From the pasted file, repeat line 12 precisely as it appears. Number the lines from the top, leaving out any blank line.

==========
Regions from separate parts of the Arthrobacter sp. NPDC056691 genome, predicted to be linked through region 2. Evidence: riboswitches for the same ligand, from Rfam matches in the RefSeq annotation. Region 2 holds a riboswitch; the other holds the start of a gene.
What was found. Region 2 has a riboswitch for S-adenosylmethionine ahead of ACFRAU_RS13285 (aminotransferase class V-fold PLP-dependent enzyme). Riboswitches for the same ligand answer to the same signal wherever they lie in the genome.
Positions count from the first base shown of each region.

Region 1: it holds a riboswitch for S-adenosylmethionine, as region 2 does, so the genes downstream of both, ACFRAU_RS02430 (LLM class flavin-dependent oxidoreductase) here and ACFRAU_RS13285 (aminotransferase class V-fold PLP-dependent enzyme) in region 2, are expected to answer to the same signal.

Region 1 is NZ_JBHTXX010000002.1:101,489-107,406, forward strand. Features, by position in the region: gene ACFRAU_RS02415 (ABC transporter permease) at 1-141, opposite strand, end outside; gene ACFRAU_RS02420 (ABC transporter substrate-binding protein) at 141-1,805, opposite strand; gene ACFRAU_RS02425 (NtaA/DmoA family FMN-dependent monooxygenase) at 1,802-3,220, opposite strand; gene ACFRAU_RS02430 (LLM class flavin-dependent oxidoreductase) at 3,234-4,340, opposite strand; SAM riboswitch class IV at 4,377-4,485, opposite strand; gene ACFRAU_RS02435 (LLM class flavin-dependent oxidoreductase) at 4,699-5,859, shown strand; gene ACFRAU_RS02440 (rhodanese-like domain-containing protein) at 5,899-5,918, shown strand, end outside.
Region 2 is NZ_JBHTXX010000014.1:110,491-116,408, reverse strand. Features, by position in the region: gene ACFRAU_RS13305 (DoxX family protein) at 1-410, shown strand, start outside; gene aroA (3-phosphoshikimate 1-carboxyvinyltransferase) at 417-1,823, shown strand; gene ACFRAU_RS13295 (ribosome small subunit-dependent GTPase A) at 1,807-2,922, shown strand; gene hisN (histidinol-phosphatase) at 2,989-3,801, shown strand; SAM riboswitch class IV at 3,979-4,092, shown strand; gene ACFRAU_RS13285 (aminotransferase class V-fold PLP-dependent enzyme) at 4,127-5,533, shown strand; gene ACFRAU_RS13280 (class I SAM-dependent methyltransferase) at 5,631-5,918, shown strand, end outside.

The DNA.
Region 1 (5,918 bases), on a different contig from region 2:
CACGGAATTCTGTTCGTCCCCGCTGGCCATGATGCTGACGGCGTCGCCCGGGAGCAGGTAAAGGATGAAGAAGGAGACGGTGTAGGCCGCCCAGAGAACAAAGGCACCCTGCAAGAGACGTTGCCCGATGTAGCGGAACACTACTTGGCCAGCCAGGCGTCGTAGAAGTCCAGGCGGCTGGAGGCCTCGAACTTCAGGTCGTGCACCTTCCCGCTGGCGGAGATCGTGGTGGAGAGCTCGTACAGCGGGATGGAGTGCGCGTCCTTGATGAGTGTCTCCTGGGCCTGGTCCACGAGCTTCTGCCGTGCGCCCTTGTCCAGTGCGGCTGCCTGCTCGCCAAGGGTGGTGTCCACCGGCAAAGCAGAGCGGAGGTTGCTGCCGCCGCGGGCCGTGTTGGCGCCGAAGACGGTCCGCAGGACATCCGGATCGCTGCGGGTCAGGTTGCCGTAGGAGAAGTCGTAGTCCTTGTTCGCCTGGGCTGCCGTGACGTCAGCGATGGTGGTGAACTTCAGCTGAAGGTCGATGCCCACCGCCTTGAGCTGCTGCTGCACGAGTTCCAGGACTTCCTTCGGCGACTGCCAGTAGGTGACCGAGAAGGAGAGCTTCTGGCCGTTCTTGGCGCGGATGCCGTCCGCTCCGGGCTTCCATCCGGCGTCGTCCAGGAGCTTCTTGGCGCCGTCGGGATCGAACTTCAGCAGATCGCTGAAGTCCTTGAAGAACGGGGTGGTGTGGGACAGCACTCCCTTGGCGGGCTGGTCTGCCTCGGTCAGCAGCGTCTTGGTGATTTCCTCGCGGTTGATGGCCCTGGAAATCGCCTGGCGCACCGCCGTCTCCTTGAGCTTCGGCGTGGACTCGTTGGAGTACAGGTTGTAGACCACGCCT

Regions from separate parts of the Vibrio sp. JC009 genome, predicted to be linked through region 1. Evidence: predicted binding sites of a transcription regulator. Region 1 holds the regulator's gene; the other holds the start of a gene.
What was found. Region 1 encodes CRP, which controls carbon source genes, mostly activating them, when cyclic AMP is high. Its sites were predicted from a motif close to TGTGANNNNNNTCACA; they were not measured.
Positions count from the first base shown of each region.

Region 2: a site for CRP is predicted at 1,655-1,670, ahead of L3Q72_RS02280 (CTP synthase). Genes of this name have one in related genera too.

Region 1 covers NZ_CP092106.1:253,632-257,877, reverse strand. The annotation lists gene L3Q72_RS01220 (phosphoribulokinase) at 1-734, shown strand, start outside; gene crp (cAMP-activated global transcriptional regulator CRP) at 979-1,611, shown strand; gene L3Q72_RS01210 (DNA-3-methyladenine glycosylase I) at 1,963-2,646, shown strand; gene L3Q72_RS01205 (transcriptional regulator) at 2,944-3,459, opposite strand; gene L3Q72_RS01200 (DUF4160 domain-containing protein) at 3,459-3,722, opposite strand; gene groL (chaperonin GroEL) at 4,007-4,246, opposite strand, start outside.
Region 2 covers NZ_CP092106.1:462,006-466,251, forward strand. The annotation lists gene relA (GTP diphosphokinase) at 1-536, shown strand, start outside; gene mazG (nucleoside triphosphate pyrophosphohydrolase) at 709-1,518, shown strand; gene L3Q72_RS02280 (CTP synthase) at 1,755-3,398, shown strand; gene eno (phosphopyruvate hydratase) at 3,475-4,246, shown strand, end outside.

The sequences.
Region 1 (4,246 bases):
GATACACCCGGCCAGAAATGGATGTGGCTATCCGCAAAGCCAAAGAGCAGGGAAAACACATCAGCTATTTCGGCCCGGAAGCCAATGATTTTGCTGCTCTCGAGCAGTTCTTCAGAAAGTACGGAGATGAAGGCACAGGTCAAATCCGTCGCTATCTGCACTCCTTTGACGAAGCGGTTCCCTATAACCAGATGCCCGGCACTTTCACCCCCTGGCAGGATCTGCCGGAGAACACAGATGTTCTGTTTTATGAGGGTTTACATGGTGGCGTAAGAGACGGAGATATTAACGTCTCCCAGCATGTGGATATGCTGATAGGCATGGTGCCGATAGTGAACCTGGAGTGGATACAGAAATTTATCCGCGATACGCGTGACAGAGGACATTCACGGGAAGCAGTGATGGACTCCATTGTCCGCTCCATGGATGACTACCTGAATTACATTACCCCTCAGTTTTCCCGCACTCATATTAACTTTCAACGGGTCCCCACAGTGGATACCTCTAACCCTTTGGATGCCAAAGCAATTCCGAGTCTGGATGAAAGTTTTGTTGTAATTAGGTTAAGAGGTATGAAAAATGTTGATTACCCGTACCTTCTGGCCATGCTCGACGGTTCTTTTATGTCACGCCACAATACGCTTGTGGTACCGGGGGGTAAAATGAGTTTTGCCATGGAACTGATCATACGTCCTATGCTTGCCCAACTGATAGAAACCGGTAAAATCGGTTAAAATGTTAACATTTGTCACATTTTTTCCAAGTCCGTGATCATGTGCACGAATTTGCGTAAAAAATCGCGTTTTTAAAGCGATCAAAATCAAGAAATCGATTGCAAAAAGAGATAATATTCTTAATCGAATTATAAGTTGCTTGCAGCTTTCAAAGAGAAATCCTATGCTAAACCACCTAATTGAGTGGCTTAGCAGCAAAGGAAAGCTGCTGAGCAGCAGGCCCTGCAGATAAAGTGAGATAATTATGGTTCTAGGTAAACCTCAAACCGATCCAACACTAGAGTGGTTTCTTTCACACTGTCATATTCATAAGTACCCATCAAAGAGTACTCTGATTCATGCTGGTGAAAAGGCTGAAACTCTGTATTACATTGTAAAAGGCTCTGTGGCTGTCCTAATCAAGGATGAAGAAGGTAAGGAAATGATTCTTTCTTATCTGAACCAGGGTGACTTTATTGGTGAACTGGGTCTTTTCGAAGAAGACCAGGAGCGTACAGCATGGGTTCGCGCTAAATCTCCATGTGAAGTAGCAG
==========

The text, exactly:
Positions count from the first base shown of each region.